Working with Contractors on Home Improvement and Repairs
People often hire contractors for large home improvement projects and/or repairs. Home remodels are typically challenging on their own, and dealing with an insurance loss due to some accident or natural disaster can be especially difficult. Whether you are putting in your dream kitchen, adding an outside patio, or dealing with damage from a water leak, it is important to understand how contractors fit into your overall plan.
PART 2 – What agreement is being proposed?
There are three common contract arrangements when a person is preparing for a home improvement / repair project. There may be different arrangements altogether, so it is important to understand what is being proposed.
- Lump Sum Contract – this is the typical home improvement contract. You will have a contract with the general contractor, and it is the general contractor’s job to coordinate and pay for all the work by the subcontractors.
General Contractor (the “GC”) – when you have a lump sum contract, the general contractor oversees and manages subcontractors (contractors with a specific trade) and suppliers.
Subcontractors (the “sub”) – when you have a lump contract with a general contractor, the contractors who perform their specific trade are subcontractors. There will typically be multiple subcontractors (e.g., concrete, carpentry, plumbing, electrical, flooring, cabinetry, tile, etc.). The different subcontractors work during different phases of the project. The general contractor should coordinate all work between the subcontractors to complete the project in the agreed time frame.
- Construction Manager – this is not uncommon in home improvement, but this arrangement is different than the lump sum contract. In this situation, the construction manager will identify the various trades for you to pay directly. The construction manager will coordinate the work, but you are responsible for paying the various trades (they are not technically a subcontractor since you pay them directly, but are commonly referred to as subcontractors). The construction manager is often paid a lump sum or a percentage of the total project cost.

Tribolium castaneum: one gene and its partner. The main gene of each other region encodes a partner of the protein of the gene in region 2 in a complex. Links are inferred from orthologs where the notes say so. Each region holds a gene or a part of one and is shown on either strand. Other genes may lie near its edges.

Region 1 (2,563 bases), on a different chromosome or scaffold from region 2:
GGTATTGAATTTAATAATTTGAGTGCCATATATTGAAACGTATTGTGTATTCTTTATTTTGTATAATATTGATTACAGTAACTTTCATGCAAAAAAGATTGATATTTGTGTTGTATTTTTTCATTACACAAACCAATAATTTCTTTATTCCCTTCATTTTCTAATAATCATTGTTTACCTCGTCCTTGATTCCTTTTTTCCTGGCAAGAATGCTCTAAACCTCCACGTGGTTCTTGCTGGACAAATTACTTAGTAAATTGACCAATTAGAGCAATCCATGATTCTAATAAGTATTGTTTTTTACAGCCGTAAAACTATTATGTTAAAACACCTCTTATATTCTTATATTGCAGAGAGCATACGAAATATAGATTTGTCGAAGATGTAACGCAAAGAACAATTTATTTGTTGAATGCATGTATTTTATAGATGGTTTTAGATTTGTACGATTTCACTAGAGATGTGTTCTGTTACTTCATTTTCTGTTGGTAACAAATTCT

- Specialty Contractor – with smaller projects limited to one issue (e.g., flooring, roofing, window replacement, foundation, etc.), you will often deal directly with a specialty contractor. Because there is just one area affected, there is typically not a general contractor. In this context, it is not uncommon for the specialty contractor to use its own subcontractors for skilled labor, but there is typically no need to coordinate different trades.
Don’t sign anything yet! Once you have a contractor and an idea of the relationship you will have with your contractor, it is important to go through the construction contract to understand what is in the actual agreement. Our next topic will cover important terms in any home improvement / repair contract.
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